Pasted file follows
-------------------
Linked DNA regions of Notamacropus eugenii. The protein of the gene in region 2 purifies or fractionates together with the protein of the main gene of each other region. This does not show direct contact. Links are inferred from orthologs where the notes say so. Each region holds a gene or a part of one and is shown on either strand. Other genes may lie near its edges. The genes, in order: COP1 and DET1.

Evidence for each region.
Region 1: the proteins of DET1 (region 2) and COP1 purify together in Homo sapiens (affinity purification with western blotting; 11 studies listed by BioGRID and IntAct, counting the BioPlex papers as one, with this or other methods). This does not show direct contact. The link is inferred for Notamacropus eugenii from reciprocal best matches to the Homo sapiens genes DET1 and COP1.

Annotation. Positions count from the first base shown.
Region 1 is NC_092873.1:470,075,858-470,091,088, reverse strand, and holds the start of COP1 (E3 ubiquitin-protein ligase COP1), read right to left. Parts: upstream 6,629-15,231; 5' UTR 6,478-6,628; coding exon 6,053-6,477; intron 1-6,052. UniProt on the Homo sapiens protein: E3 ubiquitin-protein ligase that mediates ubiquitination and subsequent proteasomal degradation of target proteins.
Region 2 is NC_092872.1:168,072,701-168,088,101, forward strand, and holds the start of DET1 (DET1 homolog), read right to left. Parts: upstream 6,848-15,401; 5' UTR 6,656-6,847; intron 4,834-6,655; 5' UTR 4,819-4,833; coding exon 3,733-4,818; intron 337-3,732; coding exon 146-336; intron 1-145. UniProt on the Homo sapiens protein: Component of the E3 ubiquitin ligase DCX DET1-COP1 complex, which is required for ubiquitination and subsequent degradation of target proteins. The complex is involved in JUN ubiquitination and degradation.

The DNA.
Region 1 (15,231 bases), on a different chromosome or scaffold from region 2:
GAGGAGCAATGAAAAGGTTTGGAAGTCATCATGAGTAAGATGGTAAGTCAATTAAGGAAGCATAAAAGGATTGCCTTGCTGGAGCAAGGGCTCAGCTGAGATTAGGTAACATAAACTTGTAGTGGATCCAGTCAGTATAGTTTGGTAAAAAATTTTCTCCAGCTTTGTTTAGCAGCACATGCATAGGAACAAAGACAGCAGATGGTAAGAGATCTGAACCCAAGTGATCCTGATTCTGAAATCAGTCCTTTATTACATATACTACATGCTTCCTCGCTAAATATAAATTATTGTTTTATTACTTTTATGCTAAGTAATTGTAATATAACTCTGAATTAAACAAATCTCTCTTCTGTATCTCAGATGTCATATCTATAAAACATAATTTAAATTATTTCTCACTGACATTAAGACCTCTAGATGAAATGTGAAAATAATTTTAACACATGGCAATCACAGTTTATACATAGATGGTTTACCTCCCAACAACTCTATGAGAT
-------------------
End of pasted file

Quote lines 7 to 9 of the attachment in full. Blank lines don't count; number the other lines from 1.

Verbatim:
The DNA.
Region 1 (15,231 bases), on a different chromosome or scaffold from region 2:
GAGGAGCAATGAAAAGGTTTGGAAGTCATCATGAGTAAGATGGTAAGTCAATTAAGGAAGCATAAAAGGATTGCCTTGCTGGAGCAAGGGCTCAGCTGAGATTAGGTAACATAAACTTGTAGTGGATCCAGTCAGTATAGTTTGGTAAAAAATTTTCTCCAGCTTTGTTTAGCAGCACATGCATAGGAACAAAGACAGCAGATGGTAAGAGATCTGAACCCAAGTGATCCTGATTCTGAAATCAGTCCTTTATTACATATACTACATGCTTCCTCGCTAAATATAAATTATTGTTTTATTACTTTTATGCTAAGTAATTGTAATATAACTCTGAATTAAACAAATCTCTCTTCTGTATCTCAGATGTCATATCTATAAAACATAATTTAAATTATTTCTCACTGACATTAAGACCTCTAGATGAAATGTGAAAATAATTTTAACACATGGCAATCACAGTTTATACATAGATGGTTTACCTCCCAACAACTCTATGAGAT